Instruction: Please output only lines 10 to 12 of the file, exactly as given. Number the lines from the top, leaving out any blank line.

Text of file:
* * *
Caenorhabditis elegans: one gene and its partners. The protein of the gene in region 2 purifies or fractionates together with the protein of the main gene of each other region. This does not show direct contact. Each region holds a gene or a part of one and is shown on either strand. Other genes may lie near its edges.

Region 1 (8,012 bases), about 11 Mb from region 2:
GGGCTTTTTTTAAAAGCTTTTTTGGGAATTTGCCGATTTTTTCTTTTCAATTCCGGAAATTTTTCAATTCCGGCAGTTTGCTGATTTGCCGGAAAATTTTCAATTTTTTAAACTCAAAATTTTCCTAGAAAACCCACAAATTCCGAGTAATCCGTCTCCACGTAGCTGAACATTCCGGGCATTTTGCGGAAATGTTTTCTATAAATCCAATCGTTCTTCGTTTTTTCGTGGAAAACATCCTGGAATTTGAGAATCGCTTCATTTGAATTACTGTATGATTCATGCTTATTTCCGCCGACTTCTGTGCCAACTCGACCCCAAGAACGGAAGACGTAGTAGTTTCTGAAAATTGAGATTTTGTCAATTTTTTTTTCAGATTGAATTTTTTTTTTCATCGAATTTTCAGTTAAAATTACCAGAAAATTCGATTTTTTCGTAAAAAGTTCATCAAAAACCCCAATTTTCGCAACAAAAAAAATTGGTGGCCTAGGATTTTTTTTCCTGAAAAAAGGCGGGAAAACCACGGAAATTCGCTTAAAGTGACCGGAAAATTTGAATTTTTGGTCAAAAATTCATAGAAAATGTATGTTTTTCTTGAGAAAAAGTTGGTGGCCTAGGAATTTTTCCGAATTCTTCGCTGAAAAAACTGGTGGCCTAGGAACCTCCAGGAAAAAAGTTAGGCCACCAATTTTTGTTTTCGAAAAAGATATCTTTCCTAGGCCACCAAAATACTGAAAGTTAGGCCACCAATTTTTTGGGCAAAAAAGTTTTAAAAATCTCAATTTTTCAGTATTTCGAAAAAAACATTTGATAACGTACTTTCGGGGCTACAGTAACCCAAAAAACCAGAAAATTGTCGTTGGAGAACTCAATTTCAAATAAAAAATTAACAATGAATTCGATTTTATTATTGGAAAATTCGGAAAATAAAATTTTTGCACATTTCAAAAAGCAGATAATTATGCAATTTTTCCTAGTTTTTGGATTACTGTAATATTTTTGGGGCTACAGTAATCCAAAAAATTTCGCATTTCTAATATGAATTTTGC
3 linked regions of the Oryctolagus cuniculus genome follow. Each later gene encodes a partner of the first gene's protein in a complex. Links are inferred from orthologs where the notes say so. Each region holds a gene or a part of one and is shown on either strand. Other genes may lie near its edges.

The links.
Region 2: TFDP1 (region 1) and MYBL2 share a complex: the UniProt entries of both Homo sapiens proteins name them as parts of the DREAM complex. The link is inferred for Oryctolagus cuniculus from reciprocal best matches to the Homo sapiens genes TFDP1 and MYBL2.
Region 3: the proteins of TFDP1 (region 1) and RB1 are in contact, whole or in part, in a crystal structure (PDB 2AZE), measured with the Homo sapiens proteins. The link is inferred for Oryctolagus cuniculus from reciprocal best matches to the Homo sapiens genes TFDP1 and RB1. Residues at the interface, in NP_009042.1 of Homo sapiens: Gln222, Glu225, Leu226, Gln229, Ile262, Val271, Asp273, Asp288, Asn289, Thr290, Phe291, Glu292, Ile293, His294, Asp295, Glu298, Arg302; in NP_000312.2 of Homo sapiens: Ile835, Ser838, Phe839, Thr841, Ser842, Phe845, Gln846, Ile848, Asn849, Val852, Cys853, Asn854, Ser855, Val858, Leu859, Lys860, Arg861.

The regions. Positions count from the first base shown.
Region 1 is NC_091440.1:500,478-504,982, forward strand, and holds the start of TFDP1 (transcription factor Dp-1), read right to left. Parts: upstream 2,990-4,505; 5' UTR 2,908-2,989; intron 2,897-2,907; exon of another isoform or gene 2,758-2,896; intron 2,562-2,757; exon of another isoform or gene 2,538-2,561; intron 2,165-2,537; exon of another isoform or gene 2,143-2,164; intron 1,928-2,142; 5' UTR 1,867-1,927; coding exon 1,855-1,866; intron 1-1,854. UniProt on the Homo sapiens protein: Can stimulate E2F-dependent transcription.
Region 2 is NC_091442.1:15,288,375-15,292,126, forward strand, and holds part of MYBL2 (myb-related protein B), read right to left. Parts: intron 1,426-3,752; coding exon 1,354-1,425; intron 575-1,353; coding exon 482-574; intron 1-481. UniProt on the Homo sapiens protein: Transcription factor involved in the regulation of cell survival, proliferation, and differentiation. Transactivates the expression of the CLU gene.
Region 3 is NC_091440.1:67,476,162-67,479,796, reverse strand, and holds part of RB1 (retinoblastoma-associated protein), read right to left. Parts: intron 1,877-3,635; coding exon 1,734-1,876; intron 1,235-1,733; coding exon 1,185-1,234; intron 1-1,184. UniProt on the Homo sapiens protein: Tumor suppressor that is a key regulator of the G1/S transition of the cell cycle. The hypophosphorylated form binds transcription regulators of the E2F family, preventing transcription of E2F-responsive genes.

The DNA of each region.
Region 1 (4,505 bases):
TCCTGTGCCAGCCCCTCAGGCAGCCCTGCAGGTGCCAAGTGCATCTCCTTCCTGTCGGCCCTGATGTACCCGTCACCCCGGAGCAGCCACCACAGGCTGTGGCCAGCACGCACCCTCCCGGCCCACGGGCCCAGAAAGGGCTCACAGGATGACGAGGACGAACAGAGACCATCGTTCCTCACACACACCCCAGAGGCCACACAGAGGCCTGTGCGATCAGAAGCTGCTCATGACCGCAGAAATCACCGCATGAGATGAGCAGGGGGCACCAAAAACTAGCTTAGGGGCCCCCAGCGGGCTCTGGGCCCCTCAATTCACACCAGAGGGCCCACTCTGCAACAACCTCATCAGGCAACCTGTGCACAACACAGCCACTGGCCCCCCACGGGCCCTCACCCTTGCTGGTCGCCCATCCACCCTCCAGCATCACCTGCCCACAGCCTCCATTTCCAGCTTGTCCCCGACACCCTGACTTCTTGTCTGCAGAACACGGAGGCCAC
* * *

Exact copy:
Region 2 is NC_091442.1:15,288,375-15,292,126, forward strand, and holds part of MYBL2 (myb-related protein B), read right to left. Parts: intron 1,426-3,752; coding exon 1,354-1,425; intron 575-1,353; coding exon 482-574; intron 1-481. UniProt on the Homo sapiens protein: Transcription factor involved in the regulation of cell survival, proliferation, and differentiation. Transactivates the expression of the CLU gene.
Region 3 is NC_091440.1:67,476,162-67,479,796, reverse strand, and holds part of RB1 (retinoblastoma-associated protein), read right to left. Parts: intron 1,877-3,635; coding exon 1,734-1,876; intron 1,235-1,733; coding exon 1,185-1,234; intron 1-1,184. UniProt on the Homo sapiens protein: Tumor suppressor that is a key regulator of the G1/S transition of the cell cycle. The hypophosphorylated form binds transcription regulators of the E2F family, preventing transcription of E2F-responsive genes.

The DNA of each region.